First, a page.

Do you ever wish the politicians in Washington would quit blaming each other and just do something? It is amazing how so much is wrong with our spending habits, our educational system, our infrastructure, etc., yet not one single politician seems to believe they personally have anything to do with it.
Every news program, editorial or political interview I watch is filled with politicians telling me the country is in real trouble, and reminding me it is everyone else’s fault but theirs.
Now this bothers me on so many levels. First, watching them blame the “other guy” reminds me of when we used to get in trouble as kids. Try that tactic with my mother and your punishment would be twice as severe. Second, it accomplishes nothing. Whine, complain, focus on the other person–okay, even if you are right, you still have the problem at the end of the day. Nothing moves and nothing changes. Third, in my book there is no such thing as an innocent bystander. If you recognize a problem, if you know something is not working, at that point you are responsible (no one else) to take action to make it better.
There is power in responsibility, and that power is in the knowledge of self-awareness, ownership and action. When you understand, inherently know, or feel something is wrong–if at that moment, you take it upon yourself to be responsible, things can change and things can improve. The power of responsibility is when we stop looking to others to make a difference, and we commit personally to make one.
I saw this power up close and personal last night. My husband and I were cooking dinner at a local homeless shelter. We worked with the most wonderful man, Bill, who besides being quite the culinary talent, was kind and patient with our less-than-average food preparation skills. As we were there a few hours, we all got to know each other quite well.
Bill was in charge of the kitchen, and had actually lived at the shelter for more than a year. He was a great source of knowledge about how things worked there, the stories of the people who came to the mission, and the impact the mission was having on helping people turn their lives around. He was also very up-front about his own life, the fact that he had gone down more than a few wrong paths. He shared his remorse that he’d done a stint in prison, missed most of his daughter’s young life, and brought pain into the lives of those he loved through his addiction to drugs and alcohol.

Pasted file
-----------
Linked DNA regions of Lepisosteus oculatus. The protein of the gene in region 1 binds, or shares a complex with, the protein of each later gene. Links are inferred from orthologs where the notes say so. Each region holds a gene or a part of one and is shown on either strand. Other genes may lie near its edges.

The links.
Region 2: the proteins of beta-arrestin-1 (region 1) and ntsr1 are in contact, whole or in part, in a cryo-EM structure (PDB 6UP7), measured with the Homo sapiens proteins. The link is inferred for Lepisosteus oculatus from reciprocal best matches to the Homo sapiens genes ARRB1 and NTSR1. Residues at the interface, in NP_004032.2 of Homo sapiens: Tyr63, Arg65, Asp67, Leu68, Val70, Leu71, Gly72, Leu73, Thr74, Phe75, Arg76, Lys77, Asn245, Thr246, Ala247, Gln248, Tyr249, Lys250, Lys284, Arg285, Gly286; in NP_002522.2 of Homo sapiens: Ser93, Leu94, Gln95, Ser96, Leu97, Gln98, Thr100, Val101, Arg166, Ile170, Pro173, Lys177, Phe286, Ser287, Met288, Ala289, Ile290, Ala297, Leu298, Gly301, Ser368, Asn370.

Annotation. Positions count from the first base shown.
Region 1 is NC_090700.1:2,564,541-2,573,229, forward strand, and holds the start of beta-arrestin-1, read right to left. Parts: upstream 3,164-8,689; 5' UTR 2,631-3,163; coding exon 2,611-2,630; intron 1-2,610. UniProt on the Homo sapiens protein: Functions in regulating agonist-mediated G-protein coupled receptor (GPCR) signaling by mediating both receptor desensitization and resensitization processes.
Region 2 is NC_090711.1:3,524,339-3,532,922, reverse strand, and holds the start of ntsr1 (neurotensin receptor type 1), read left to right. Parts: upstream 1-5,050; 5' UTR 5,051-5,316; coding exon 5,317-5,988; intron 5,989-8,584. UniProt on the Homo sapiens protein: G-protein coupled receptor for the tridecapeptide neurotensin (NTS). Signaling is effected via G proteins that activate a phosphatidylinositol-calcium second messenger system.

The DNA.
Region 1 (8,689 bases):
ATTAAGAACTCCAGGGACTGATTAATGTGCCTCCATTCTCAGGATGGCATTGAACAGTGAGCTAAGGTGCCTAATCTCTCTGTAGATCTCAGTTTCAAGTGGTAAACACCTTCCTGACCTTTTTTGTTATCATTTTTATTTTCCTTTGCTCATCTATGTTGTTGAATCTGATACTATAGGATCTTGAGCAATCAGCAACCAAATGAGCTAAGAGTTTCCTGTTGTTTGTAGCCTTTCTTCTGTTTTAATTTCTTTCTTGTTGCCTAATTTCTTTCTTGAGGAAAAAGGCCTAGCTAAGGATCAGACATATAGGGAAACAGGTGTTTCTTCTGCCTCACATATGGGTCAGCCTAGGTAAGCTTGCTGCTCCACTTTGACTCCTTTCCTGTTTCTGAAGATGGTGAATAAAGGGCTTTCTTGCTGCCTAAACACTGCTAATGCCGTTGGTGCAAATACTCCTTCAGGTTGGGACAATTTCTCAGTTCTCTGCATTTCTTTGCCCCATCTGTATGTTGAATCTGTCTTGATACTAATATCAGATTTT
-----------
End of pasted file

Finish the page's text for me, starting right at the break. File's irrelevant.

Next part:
While his story was shocking, especially to my husband who had never been exposed to a situation like this, his courage was even more so. At no point did he begin to blame anyone else for where his life had gone. In fact, his stories were peppered with the language of the “choices” he had made, and the paths he had “chosen.” He took responsibility for his life, and through that responsibility he gained his life back.
He let go of ego, sought help and did whatever it took to turn things around. Today he is drug-free, has a job, bought a house and most importantly, has a relationship with his daughter. Things changed for him because he didn’t waste time blaming others, he owned the problem and he took action.
Responsibility is not something we “put” on ourselves, or something someone inflicts upon us, it is a first step to ensuring things are going to get better. Imagine what would happen if even a little of what Bill did took hold in Washington.